After 4 months of yo-yoing between Ecuador and Peru we finally made our way to Chile, one of the main reasons we decided to embark on a South American adventure in the first place. Having successfully navigated the world’s deepest canyon, or second deepest, or third or fifth or tenth deepest (depending on your Google skills), we left Arequipa and made our way across the Chilean border to Arica.
In order to avoid another 40 hour bus ride we split up the trip to Santiago and stopped over in the coastal town of Iquique, known for its massive sand dune Cerro Dragon, and for being the site of a critical naval battle between Peru and Chile. Although after reading about it, it sounded more like a few wooden ships circling each other in the bay and missing each other with cannonballs for a few days, eventually just crashing into each other and sinking. Long live the Esmeralda.
The differences between Chile and Peru jumped out at us immediately. Cookie cutter communities, condo buildings and big chain stores definitely gave it a more modern feel. Plenty of things that reminded us of back home, unfortunately this included the prices we saw in the grocery stores.
We only had a day before the second leg of our bus trip south so we made good use of it by getting some much needed time sitting on our butts on the beach.
The following day was Valentine’s Day and we celebrated in grand style, aboard a 24hr bus to Santiago. We were treated to an exquisite 3 course meal; juice box appetizer, whiter than white ham sandwich, finished with an Oreo cookie dessert.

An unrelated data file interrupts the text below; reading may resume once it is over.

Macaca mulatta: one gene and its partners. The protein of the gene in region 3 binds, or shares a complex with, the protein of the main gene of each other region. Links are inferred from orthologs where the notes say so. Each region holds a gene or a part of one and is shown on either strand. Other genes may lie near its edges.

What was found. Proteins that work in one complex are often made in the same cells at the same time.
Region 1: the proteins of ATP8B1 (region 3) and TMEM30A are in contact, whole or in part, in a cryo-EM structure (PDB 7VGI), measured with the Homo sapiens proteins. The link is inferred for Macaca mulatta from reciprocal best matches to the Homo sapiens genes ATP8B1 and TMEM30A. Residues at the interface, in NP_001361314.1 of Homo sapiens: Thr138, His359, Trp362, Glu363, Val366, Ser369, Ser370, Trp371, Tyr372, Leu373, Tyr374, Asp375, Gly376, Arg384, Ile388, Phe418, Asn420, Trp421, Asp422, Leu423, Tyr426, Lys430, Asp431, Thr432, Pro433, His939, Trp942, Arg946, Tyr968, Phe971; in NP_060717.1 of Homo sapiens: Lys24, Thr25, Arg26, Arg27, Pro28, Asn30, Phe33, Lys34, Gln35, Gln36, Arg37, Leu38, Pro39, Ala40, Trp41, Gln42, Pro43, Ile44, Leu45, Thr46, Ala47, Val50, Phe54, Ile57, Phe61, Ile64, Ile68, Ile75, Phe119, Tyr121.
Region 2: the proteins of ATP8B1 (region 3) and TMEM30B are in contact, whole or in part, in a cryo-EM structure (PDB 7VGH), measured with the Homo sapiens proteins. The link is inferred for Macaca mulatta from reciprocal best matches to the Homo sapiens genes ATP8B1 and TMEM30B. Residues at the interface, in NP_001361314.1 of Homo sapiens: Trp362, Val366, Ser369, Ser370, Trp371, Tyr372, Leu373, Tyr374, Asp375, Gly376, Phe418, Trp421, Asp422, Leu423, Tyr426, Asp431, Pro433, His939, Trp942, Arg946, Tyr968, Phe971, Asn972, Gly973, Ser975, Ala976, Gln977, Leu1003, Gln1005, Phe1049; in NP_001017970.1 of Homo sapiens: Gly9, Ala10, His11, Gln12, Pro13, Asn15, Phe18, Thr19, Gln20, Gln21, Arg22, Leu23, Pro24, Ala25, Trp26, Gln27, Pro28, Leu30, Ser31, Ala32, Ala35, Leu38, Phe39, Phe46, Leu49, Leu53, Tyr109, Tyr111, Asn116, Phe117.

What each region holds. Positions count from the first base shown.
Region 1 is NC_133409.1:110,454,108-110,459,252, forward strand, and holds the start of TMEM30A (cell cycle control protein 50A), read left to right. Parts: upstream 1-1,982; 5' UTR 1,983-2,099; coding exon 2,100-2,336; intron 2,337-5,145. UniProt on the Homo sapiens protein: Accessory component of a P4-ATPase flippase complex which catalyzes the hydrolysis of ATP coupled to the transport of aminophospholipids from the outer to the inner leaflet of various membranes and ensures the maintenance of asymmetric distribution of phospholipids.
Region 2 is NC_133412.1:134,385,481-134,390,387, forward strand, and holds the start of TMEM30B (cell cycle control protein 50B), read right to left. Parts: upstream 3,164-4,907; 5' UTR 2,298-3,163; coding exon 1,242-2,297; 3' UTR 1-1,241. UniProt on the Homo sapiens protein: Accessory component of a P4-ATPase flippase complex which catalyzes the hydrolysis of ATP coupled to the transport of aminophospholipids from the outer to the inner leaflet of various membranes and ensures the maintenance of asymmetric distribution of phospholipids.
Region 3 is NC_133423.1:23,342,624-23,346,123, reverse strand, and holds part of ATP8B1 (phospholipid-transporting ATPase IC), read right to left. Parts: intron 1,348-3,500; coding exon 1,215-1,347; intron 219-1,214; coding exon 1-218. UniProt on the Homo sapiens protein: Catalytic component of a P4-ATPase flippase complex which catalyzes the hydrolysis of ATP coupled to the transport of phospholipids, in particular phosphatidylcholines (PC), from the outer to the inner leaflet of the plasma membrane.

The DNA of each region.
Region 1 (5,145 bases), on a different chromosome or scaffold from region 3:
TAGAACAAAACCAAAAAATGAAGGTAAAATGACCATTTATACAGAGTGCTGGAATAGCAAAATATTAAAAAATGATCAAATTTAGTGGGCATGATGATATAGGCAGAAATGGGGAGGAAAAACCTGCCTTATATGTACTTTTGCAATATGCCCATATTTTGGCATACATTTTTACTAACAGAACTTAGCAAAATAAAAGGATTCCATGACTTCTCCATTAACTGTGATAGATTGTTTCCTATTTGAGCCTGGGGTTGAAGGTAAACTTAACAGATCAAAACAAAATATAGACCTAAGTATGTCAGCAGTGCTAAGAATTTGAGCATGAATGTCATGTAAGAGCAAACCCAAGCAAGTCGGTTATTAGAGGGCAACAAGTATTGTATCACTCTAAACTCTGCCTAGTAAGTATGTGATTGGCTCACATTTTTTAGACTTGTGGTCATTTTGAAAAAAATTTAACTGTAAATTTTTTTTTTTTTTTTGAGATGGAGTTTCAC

Finally in Santiago we killed two days exploring the city and enjoying the feeling of being in a new country. It had been over two months since we had last climbed so we began searching for local crags as soon as we arrived. We found a spot called Lo Curro that we could reach by public transit, and headed off to get a lesson in how quickly you can lose your climbing skills.
After a few days of being in the city we took the advice of a local at our hostel who told us “the best thing to do in Santiago is to leave Santiago”. So we did as the locals do and headed to Valparaiso for the weekend.
“Valpo”, as the cool kids say, is a bohemian beach side town known for its numerous hills, colourful buildings and tasteful street art. It’s steep streets are also the site of an annual Red Bull mountain bike race which just so happened to be the same weekend we were there.
Walking the maze of steep streets and countless hidden stairways to check out various neighbourhoods and view points ate up almost an entire day on its own, and we finished it with beers at what turned out to be the most popular picture taking point in town.
We thought our timing was perfect when we found out there was a futbol match between two of Chile’s top clubs the day before the Red Bull Cerro Abajo race. This was quickly turning into an event filled weekend, yay sports! So we caught a bus to the local stadium and joined the hordes of fans clad in green on their way in. It was at this point we learned that, for security reasons, not only do they not sell tickets on the day of the event, they don’t even sell them at the stadium and you need a Chilean ID number to buy them. A very polite security guard in riot gear explained this to us, and by polite I mean he at least attempted to hide his “are you guys bleeping kidding me?” facial expression. Bless his soul. So off to the beach we went and then back to our beer drinking/people watching spot. By the way the home team won 3-0, it was a beautifully sunny day, and every one in attendance had a really bad time so I don’t even care that we missed the match.
Like most of the global population, I’m sure many of you didn’t know that urban downhill biking is a thing. But according to Red Bull it is, and Valparaiso is a great place for it. So for 15 years they have been hosting a race called Cerro Abajo on a course that makes its way from a hilltop neighbourhood down to the main plaza, passing over rooftops, through houses, over busses and down staircases along the way. I don’t think anyone cheering the riders on has a clue who is doing well or not but at the very least it makes for a good street party.